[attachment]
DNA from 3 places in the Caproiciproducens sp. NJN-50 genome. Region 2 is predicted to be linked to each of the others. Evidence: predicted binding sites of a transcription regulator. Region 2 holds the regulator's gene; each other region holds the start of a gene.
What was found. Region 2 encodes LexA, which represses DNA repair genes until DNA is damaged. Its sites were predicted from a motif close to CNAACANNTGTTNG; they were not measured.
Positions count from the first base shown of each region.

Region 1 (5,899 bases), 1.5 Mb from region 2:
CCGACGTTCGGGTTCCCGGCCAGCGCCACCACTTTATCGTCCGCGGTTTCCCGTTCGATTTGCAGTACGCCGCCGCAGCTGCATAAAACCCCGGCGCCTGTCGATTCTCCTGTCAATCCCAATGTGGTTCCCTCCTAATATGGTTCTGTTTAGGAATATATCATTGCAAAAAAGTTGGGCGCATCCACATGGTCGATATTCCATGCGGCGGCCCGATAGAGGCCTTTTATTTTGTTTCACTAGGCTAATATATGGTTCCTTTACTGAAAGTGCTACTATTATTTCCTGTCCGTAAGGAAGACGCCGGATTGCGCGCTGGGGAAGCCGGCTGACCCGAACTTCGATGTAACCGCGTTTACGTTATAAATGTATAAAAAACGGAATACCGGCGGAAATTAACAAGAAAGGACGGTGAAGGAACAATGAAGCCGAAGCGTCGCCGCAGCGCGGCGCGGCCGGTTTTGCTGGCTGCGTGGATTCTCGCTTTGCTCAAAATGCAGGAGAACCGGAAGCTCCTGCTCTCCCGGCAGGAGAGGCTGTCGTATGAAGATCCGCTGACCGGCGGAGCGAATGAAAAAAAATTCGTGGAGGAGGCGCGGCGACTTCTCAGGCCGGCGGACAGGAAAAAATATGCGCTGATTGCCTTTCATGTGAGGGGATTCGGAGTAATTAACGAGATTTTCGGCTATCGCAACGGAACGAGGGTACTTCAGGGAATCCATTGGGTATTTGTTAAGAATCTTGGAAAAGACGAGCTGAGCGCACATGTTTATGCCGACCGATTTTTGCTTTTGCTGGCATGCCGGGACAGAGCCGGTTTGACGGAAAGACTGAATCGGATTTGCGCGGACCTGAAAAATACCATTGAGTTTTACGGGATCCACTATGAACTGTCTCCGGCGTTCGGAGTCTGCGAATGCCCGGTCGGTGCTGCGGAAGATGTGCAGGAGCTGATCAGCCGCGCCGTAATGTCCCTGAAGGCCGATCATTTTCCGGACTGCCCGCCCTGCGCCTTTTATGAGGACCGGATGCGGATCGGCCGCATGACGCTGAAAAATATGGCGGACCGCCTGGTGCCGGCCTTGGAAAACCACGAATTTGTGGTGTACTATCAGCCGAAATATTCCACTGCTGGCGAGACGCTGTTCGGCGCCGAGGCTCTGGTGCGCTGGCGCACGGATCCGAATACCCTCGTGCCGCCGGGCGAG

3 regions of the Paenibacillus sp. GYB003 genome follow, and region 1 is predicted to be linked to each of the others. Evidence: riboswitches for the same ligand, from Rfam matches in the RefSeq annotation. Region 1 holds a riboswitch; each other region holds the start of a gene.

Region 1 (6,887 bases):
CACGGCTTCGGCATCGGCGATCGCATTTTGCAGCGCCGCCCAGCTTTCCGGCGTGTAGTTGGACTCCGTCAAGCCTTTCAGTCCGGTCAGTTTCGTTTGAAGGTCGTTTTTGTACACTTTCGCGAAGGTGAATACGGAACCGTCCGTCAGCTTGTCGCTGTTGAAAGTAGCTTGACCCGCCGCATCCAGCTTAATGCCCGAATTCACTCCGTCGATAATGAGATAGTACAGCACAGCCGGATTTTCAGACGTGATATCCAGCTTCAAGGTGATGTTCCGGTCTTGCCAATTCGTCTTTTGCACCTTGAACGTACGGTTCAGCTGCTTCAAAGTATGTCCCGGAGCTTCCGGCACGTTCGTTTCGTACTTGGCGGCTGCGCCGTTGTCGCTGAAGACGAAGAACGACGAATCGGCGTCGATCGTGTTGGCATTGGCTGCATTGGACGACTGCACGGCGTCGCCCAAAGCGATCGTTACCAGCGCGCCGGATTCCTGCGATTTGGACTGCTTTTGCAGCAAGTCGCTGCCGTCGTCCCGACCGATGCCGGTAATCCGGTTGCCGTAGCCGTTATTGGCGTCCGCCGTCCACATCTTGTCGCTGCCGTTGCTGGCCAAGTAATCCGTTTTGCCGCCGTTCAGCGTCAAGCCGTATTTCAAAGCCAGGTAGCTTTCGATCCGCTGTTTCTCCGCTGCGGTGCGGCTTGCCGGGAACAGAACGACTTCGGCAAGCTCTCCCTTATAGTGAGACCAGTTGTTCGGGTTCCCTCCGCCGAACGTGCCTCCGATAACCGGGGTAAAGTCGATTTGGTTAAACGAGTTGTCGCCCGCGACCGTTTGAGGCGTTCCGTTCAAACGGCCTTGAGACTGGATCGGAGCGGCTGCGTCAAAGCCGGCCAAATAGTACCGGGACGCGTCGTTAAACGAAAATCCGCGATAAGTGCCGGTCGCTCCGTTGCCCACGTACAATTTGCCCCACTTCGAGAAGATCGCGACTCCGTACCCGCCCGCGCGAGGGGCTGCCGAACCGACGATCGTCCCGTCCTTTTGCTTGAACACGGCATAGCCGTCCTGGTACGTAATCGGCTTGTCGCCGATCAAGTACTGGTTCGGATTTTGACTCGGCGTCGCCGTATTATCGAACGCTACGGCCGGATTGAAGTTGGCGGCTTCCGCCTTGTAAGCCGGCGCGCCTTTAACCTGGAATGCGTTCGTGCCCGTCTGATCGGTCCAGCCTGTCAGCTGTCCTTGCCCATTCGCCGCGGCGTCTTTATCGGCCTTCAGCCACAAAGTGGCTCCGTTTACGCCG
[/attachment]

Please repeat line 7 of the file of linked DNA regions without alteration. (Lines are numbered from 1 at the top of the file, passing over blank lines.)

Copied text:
Region 1 (6,887 bases):